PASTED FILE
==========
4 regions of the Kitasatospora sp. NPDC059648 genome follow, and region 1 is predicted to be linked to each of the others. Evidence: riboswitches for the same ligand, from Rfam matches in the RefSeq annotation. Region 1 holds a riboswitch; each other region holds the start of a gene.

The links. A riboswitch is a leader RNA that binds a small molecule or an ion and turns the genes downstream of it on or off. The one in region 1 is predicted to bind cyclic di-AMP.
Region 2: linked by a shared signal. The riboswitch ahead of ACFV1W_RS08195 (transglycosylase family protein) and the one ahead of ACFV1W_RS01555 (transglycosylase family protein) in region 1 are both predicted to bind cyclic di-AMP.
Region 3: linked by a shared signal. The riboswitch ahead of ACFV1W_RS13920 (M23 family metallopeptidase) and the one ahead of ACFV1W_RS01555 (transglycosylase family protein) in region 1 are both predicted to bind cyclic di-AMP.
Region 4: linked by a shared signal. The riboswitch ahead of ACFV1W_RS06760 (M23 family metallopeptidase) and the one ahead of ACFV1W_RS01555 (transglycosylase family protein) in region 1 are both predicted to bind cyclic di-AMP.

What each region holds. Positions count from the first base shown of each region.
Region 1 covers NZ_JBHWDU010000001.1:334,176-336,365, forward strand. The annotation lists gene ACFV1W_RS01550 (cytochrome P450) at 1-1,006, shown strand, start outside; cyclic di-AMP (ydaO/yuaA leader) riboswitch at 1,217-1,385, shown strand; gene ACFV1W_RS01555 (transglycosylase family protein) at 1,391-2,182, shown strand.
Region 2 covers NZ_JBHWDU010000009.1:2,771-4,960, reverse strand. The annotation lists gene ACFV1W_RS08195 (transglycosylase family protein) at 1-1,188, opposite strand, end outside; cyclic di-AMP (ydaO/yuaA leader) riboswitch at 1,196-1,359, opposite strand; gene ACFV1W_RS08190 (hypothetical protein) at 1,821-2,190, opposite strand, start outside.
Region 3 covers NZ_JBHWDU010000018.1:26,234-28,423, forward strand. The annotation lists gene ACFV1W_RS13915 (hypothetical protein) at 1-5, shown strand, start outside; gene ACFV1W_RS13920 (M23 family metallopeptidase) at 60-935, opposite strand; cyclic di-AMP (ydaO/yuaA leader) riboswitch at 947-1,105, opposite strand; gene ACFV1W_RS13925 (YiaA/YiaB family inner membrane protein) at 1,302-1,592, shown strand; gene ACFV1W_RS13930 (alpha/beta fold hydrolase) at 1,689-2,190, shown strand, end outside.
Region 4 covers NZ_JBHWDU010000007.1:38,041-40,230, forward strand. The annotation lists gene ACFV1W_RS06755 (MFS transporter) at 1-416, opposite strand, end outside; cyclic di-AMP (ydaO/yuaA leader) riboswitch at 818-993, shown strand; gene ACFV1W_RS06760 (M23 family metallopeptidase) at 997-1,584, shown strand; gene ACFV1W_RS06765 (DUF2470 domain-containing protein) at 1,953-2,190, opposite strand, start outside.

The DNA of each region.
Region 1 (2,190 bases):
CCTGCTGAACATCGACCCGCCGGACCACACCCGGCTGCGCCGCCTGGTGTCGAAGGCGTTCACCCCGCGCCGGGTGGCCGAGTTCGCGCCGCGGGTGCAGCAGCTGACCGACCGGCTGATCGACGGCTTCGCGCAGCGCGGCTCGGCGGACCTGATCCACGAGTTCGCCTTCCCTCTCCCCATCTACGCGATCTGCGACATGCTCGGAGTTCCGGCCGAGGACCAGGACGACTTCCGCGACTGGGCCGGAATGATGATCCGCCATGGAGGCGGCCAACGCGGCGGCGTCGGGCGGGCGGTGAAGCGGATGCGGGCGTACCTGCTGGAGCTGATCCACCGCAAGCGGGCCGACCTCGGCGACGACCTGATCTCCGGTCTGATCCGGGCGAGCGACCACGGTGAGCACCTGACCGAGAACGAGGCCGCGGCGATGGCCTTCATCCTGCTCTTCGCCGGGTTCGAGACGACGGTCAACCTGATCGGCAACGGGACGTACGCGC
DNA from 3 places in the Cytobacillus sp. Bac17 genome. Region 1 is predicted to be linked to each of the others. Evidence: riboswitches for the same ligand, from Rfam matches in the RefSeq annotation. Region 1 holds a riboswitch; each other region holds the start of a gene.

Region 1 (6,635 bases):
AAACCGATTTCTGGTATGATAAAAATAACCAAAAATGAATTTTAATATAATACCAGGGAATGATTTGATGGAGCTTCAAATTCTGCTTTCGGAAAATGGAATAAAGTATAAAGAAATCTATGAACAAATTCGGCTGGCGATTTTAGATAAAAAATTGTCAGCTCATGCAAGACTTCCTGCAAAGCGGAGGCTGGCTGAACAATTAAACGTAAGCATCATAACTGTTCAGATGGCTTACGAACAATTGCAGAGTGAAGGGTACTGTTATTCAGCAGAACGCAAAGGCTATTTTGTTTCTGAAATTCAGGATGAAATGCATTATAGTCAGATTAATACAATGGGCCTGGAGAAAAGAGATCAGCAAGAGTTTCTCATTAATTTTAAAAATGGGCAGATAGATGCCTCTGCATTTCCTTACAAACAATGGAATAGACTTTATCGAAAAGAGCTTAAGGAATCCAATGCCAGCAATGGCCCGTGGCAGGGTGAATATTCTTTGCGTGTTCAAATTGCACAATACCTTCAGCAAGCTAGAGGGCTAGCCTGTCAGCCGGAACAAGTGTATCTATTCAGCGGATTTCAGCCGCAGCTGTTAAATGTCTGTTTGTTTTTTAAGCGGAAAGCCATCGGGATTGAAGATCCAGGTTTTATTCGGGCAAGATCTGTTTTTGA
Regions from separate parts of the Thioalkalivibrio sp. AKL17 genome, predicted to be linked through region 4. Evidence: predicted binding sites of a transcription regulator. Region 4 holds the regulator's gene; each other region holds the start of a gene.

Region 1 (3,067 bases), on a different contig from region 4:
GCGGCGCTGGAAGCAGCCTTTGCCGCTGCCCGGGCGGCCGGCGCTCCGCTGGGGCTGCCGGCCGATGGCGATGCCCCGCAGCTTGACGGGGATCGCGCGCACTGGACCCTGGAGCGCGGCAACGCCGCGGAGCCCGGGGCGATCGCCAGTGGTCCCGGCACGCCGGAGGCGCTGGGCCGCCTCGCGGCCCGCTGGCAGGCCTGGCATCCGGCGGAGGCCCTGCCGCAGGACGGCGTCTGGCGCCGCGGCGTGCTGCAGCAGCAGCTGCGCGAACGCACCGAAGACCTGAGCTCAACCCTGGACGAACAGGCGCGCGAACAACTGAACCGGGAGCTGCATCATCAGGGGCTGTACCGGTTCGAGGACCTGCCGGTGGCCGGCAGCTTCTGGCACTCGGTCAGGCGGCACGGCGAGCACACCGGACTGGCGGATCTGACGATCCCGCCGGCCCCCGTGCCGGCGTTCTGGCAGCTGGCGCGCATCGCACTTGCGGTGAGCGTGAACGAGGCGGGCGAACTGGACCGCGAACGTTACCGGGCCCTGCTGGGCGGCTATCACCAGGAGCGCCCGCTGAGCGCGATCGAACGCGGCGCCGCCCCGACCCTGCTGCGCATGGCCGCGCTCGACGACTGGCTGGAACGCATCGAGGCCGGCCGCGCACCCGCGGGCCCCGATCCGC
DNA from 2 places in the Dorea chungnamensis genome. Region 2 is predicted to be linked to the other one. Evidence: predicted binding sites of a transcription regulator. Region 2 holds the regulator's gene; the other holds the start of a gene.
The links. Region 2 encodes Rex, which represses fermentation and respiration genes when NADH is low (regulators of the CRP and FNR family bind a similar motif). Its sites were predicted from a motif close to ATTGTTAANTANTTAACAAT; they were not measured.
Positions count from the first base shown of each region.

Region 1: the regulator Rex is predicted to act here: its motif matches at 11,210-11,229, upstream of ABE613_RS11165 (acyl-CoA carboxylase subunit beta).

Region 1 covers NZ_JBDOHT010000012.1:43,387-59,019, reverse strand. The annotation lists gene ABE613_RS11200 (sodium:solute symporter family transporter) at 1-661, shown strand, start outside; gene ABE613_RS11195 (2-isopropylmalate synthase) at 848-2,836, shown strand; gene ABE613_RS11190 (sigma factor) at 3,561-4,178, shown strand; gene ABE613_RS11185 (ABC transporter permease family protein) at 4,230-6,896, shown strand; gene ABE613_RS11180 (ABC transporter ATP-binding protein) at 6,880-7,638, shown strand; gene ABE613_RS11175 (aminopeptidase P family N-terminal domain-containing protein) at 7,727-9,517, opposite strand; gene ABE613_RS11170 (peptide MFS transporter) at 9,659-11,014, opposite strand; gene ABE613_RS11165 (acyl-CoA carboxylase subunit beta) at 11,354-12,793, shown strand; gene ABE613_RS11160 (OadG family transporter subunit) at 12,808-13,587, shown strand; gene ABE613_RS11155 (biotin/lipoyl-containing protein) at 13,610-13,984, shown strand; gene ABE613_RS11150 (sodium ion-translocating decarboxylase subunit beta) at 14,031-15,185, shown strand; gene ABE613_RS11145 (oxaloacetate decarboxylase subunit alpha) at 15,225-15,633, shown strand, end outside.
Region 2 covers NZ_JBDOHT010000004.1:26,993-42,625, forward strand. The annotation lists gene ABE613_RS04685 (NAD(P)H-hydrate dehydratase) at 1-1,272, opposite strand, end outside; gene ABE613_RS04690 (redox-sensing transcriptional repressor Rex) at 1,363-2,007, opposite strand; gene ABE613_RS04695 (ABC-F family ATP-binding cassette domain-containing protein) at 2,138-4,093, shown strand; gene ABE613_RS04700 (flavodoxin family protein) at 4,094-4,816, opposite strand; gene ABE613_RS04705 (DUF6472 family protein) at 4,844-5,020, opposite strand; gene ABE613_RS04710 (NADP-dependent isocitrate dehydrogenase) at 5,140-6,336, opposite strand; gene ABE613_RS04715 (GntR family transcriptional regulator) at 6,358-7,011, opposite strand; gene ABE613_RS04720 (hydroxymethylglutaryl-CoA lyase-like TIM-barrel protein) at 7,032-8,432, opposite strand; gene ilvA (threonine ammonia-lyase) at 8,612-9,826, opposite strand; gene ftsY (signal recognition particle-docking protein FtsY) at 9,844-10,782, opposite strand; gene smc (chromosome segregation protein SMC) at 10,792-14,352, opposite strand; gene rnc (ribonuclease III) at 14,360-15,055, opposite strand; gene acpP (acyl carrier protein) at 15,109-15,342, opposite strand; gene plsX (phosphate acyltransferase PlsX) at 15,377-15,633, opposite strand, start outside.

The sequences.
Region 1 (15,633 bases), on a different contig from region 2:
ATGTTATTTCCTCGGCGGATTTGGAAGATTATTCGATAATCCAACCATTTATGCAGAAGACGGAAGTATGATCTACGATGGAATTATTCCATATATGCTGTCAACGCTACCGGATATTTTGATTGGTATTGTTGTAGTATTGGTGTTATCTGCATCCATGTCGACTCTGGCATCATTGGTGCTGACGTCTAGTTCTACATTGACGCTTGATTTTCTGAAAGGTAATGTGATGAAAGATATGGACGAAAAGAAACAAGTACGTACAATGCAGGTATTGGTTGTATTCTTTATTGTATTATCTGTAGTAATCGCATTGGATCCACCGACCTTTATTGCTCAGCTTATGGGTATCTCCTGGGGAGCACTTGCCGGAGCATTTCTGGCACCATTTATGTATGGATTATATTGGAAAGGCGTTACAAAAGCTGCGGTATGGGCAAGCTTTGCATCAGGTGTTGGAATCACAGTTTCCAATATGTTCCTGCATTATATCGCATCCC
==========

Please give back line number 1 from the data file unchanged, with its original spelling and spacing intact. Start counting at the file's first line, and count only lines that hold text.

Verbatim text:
4 regions of the Kitasatospora sp. NPDC059648 genome follow, and region 1 is predicted to be linked to each of the others. Evidence: riboswitches for the same ligand, from Rfam matches in the RefSeq annotation. Region 1 holds a riboswitch; each other region holds the start of a gene.